Many of the Navy people were hard set to their format. Tour the science fair stations, and  If you wanted to comment, put it in writing or type it into a computer.  We were told over and over.  This is not a public hearing. No public speaking is allowed.

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Many of you followed the sonar lawsuit from 2008, in which KAHEA, in partnership with Earthjustice and other local, national and international NGOs, sued the U.S. Navy over its proposed expansion of military exercises around Hawai’i, including the Northwestern Hawaiian Islands. The State of Hawai’i, at our urging, also asked the Navy to comply with laws protecting endangered species in Hawai’i. Not surprising, the Navy refused.

Now, there’s another round of public scoping hearings for more sonar and more detonations. But don’t worry about those whales. According to the U.S. Navy, the deafness caused by underwater explosions and sonar is only temporary.

An update on U.S. Navy training in Hawaiian waters, from the Hawaii Independent:

The U.S. Navy announced its intent to prepare an Environmental Impact Statement (EIS) and Overseas EIS (OEIS) relating to military training and research, including sonar and detonating explosives, within the Hawaii-Southern California Training and Testing (HSTT) study area.

Public scoping meetings throughout Hawaii have been scheduled to hear comments. Last year, the federal government issued authorization to the U.S. Navy to impact whales and dolphins while conducting sonar training exercises around the main Hawaiian Islands for five years, Environmental News reported.

The letter of authorization and accompanying rules allow for injury or death of up to 10 animals of each of 11 species over the five years covered by the regulations. The Navy requested authorization under the Marine Mammal Protection Act because the mid-frequency sound generated by tactical active sonar, and the sound and pressure generated by detonating explosives, may affect the behavior of some marine mammals or cause what the Navy calls “a temporary loss of their hearing.”

Mid-frequency sonar can emit continuous sound well above 235 decibels, an intensity roughly comparable to a rocket at blastoff, according to Environmental News.

The sonar blasts travel across hundreds of miles of ocean to reveal objects, such as submarines, underwater. The National Marine Fisheries Service (NMFS) will be a cooperating agency in preparation of this EIS and OEIS. In January 2009, the NMFS’s ruling stated: “After reviewing the current status of the endangered blue whale, fin whale, humpback whale, sei whale, sperm whale, Hawaiian monk seal, green sea turtle, leatherback sea turtle, loggerhead sea turtle, and Pacific ridley sea turtle, … [Navy training activity in the Hawaii Range Complex] each year for a five-year period beginning in January, 2009, are likely to adversely affect but are not likely to jeopardize the continued existence of these threatened and endangered species under NMFS’s jurisdiction.”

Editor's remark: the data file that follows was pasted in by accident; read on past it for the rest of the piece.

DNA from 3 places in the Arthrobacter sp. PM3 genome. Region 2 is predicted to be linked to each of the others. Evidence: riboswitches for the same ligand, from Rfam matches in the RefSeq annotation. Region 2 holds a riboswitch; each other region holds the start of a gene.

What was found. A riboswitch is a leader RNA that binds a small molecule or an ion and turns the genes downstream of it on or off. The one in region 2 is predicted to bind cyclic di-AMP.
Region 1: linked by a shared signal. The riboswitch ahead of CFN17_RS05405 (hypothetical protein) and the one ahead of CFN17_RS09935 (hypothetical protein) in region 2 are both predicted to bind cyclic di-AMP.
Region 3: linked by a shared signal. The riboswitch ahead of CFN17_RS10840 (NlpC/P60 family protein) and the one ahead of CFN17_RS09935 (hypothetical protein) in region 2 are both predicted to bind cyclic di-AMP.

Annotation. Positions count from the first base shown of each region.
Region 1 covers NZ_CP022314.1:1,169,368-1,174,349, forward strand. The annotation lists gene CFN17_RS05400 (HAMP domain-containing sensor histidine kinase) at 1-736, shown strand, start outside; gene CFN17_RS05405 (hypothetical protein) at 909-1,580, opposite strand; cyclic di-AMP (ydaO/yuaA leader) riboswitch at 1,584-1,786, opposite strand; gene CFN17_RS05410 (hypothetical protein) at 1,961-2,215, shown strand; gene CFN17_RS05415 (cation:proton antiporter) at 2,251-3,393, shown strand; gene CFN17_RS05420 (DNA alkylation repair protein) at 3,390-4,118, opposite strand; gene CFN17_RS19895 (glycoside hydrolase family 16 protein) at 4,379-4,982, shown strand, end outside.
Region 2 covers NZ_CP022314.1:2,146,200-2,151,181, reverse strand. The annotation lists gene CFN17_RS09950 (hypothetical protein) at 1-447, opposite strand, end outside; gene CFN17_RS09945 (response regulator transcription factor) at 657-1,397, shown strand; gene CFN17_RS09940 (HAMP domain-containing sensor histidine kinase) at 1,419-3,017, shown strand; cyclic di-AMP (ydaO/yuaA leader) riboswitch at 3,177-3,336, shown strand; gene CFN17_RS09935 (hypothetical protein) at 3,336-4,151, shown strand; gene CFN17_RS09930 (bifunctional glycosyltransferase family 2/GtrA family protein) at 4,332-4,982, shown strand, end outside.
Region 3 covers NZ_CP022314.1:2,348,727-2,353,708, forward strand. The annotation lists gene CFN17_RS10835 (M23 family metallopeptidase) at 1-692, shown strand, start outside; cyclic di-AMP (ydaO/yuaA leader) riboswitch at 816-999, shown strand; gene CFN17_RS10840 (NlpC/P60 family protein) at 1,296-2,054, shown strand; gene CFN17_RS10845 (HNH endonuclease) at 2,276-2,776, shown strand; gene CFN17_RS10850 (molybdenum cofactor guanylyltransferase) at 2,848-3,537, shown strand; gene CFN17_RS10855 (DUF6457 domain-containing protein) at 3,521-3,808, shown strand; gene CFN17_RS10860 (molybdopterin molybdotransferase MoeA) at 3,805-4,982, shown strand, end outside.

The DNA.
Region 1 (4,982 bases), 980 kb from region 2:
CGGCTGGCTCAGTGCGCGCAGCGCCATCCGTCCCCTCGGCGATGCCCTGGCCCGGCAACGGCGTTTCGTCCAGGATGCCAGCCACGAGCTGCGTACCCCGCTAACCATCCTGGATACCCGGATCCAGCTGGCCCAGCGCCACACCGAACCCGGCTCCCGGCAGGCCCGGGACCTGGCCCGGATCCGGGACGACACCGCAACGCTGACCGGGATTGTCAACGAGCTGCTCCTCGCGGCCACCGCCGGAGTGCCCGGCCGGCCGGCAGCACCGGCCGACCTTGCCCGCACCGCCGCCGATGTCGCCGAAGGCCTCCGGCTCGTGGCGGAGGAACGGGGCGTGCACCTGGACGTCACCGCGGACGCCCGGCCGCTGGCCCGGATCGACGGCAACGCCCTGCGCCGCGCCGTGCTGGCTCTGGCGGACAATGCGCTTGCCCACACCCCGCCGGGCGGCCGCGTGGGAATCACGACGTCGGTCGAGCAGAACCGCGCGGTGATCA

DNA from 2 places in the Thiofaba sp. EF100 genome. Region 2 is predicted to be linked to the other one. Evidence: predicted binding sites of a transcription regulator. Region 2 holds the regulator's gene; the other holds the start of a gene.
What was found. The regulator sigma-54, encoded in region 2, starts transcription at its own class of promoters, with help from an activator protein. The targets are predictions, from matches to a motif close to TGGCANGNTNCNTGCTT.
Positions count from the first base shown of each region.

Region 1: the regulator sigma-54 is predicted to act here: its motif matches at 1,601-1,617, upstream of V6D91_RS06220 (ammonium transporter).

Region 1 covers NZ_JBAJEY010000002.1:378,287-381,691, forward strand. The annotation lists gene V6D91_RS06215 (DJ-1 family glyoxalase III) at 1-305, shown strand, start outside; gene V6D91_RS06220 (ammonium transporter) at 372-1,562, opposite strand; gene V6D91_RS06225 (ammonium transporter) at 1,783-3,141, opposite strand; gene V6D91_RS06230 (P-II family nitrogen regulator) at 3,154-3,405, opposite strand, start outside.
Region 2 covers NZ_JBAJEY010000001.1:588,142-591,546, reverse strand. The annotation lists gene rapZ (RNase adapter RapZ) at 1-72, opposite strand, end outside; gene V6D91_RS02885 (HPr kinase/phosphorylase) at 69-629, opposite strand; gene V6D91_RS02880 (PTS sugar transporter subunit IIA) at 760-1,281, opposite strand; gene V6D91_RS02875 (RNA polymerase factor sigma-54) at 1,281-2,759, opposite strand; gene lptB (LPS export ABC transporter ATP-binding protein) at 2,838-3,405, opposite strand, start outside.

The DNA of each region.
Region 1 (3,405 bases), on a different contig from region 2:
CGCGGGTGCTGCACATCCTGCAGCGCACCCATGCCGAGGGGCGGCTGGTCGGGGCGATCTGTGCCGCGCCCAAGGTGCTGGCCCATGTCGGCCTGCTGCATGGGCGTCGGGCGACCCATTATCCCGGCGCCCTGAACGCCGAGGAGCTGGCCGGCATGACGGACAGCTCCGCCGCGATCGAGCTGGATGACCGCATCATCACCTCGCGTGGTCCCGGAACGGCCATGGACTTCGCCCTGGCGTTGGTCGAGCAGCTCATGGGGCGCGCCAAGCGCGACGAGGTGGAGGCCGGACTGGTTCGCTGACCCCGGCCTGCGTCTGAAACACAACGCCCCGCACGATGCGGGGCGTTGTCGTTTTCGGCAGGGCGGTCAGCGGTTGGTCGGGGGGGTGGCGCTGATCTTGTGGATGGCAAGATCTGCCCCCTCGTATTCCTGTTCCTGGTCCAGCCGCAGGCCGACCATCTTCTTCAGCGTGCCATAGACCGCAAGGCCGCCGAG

While Earth Justice wants the Navy to stop using sonar until it can avoid serious injury to marine mammals, the environmental group recommends several things the Navy can do to minimize the harm to marine life: Impose seasonal and geographical limitations, avoid nursing areas, ramp sonar up slowly, avoid areas that were created specifically to protect endangered marine life, create a 25-mile safe haven distance from shorelines, avoid steep-sloping seamounts that provide important habitat for many marine species, prohibit testing at night or other times of low visibility, and adopt protocols similar to those of other naval forces to minimize the impact on marine wildlife.

The Navy’s latest proposed action is to conduct training and testing activities within the at-sea portions of existing Navy training range complexes around the Hawaiian Islands and off the coast of Southern California. Training activities, such as sonar maintenance, explosives, and gunnery exercises, may occur outside of Navy operating and warning areas. In 2009, the Navy instituted mitigation measures relating to sonar that include stationing lookouts, adjusting sonar decibel levels when marine animals are detected within 200 to 1,000 yards, and increased visual and aerial surveillance for marine life. The HSTT study area combines the at-sea portions of the following range complexes: Hawaii Range Complex, Southern California Range Complex, and Silver Strand Training Complex. The existing western boundary of the Hawaii Range Complex is being expanded 60 miles to the west to the International Dateline.

The HSTT study area also includes the transit route between Hawaii and Southern California as well as Navy and commercial piers at Pearl Harbor and in San Diego, CA where sonar may also be tested.

Public scoping meetings will be held between 4:00 p.m. and 8:00 p.m.

– Tuesday, August 24, 2010, Kauai Community College Cafeteria, 3-1901 Kaumualii Highway, Lihue, HI.
– Wednesday, August 25, 2010, Disabled American Veterans Hall, Weinberg Hall, 2685 North Nimitz Highway, Honolulu, HI.
– Thursday, August 26, 2010, Hilo High School Cafeteria, 556 Waianuenue Avenue, Hilo, HI. 6. Friday, August 27, 2010
– Maui Waena Intermediate School Cafeteria, 795 Onehee Avenue, Kahului, HI.